15 August 1908|
|Died||4 February 1987
|Occupation||Broadcaster, journalist and writer|
Lewis John Wynford Vaughan-Thomas CBE (15 August 1908 – 4 February 1987) was a Welsh newspaper journalist and radio and television broadcaster. In later life he took the name Vaughan-Thomas after his father.
Thomas was born in Swansea, in south Wales, the second son of Dr. David Vaughan Thomas, a Professor of Music, and Morfydd Lewis, the daughter of Daniel Lewis who was one of the leaders of the Rebecca riots in Pontardulais.
He attended the Bishop Gore School, Swansea, where the English master was the father of Dylan Thomas, who was just entering the school at the time that Vaughan-Thomas was leaving for Exeter College, Oxford. At Oxford he read Modern History and gained a second class Academic degree.
In the mid 1930s he joined the BBC and in 1937 gave the Welsh-language commentary on the Coronation of King George VI. This was the precursor to several English-language commentaries on state occasions he was to give after World War II. During the war he established his name and reputation as one of the BBC's most distinguished war correspondents of World War II. His most memorable report was from an RAF Lancaster bomber during a real bombing raid over Nazi Berlin. Other notable reports were from Anzio, the Burgundy vineyards, Lord Haw Haw's broadcasting studio and the Belsen concentration camp. In 1953 he was one of a team of BBC commentators on the Coronation of Queen Elizabeth II. He commentated on the funeral of his fellow wartime BBC correspondent Richard Dimbleby in 1965.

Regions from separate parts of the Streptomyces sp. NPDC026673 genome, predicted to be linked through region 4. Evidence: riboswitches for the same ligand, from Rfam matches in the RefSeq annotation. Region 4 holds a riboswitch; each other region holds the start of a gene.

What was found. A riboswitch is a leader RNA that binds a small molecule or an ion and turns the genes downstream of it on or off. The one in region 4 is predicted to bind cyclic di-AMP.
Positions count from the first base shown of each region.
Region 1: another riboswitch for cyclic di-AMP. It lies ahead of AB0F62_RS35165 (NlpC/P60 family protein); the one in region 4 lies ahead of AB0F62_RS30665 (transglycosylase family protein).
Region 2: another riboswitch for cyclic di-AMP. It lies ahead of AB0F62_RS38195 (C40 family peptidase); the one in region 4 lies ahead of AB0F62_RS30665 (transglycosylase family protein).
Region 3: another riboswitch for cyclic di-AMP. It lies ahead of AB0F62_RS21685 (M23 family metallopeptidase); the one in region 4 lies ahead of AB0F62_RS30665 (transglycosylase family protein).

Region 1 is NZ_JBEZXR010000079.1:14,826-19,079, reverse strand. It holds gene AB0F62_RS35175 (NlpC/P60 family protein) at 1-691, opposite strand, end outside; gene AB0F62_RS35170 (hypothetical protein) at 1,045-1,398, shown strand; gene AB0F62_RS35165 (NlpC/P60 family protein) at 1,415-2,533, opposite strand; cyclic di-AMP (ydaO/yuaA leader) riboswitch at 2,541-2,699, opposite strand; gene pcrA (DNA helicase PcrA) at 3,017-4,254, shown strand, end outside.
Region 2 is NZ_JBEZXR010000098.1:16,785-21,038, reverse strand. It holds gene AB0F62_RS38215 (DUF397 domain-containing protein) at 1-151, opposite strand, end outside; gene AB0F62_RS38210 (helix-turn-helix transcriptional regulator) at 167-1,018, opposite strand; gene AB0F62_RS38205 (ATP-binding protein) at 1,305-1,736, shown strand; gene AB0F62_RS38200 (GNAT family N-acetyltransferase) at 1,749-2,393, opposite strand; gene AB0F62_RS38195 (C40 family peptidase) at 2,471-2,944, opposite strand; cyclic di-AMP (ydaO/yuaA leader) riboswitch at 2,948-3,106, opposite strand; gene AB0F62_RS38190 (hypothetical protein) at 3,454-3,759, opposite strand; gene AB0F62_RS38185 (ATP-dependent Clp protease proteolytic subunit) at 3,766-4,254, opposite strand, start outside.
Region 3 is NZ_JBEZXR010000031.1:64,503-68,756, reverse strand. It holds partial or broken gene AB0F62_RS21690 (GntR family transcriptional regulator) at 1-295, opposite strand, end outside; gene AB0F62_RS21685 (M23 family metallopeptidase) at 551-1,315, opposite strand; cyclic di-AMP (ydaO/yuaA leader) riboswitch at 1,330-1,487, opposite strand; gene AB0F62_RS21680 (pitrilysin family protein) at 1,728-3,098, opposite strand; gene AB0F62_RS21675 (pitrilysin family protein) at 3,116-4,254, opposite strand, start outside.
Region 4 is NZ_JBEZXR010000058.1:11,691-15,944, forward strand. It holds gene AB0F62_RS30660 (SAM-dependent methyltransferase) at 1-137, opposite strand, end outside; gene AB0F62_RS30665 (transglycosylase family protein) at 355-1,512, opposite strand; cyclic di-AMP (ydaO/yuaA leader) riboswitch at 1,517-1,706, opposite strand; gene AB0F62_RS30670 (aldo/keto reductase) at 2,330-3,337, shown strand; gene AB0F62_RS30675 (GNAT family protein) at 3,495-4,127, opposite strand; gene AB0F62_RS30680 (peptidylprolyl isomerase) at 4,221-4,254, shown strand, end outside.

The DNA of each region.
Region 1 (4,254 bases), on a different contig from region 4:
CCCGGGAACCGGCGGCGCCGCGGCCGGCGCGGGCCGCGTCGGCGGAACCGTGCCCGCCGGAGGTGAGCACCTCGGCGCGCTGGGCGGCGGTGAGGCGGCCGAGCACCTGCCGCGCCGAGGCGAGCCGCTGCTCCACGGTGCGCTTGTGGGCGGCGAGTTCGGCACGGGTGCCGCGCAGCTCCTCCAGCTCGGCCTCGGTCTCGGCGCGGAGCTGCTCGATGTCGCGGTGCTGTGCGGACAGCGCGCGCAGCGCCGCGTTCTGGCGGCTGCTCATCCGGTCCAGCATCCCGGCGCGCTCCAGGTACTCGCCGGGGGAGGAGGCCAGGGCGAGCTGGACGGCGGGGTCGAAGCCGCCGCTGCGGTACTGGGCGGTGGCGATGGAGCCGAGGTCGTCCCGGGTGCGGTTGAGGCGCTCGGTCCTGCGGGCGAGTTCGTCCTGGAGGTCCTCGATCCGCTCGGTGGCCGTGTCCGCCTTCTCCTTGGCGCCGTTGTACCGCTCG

In 1967, after leaving the BBC, he was one of the founders of Harlech TV (HTV), now ITV Wales, being appointed Director of Programmes, as a frequent TV broadcaster himself throughout his early career with the BBC he had adopted the required BBC accent of the time but employed his more natural native Welsh accent to even better effect in his later career. He wrote numerous books, many on Wales and a favourite subject of his, the Welsh countryside. In May 1970, when President of the Council for the Protection of Rural Wales, he officially opened the Pembrokeshire Coast Path in the Pembrokeshire Coast National Park at its southern end, at Amroth, Pembrokeshire.
His wartime overview and experiences, and his successful broadcasting career later, enabled him to view life and its vagaries with what he called 'pointless optimism' — a perspective that served him.
He was appointed an Officer of the Order of the British Empire (OBE) in 1974, and raised to Commander (CBE) in 1986.
He died in Fishguard in 1987.
A memorial was constructed after his death, completed and unveiled in 1990 near Aberhosan in the form of a toposcope looking out over the rolling hills and mountains of Wales, with a depiction of Vaughan-Thomas pointing towards Snowdon, Wales' highest peak, which is just visible on a clear day.
- Anzio (1961)
- Madly in All Directions (1967)
- The Shell Guide to Wales (1969, with Alun Llewellyn)
- Portrait of Gower (1976)
- Trust to Talk (1980)
- Wynford Vaughan-Thomas's Wales (1981)
- Princes of Wales (1982)
- The Countryside Companion (1983)
- Dalgety (1984)
- Wales: a History (1985)
- How I Liberated Burgundy: And Other Vinous Adventures (1985)
- John, D; Thomas, DN (Autumn 2010), "From Fountain to River: Dylan Thomas and the Bont", Cambria.
- Dictionary of National Biography 1986-1990, ISBN No. 019865212
- Trust to Talk, an autobiography.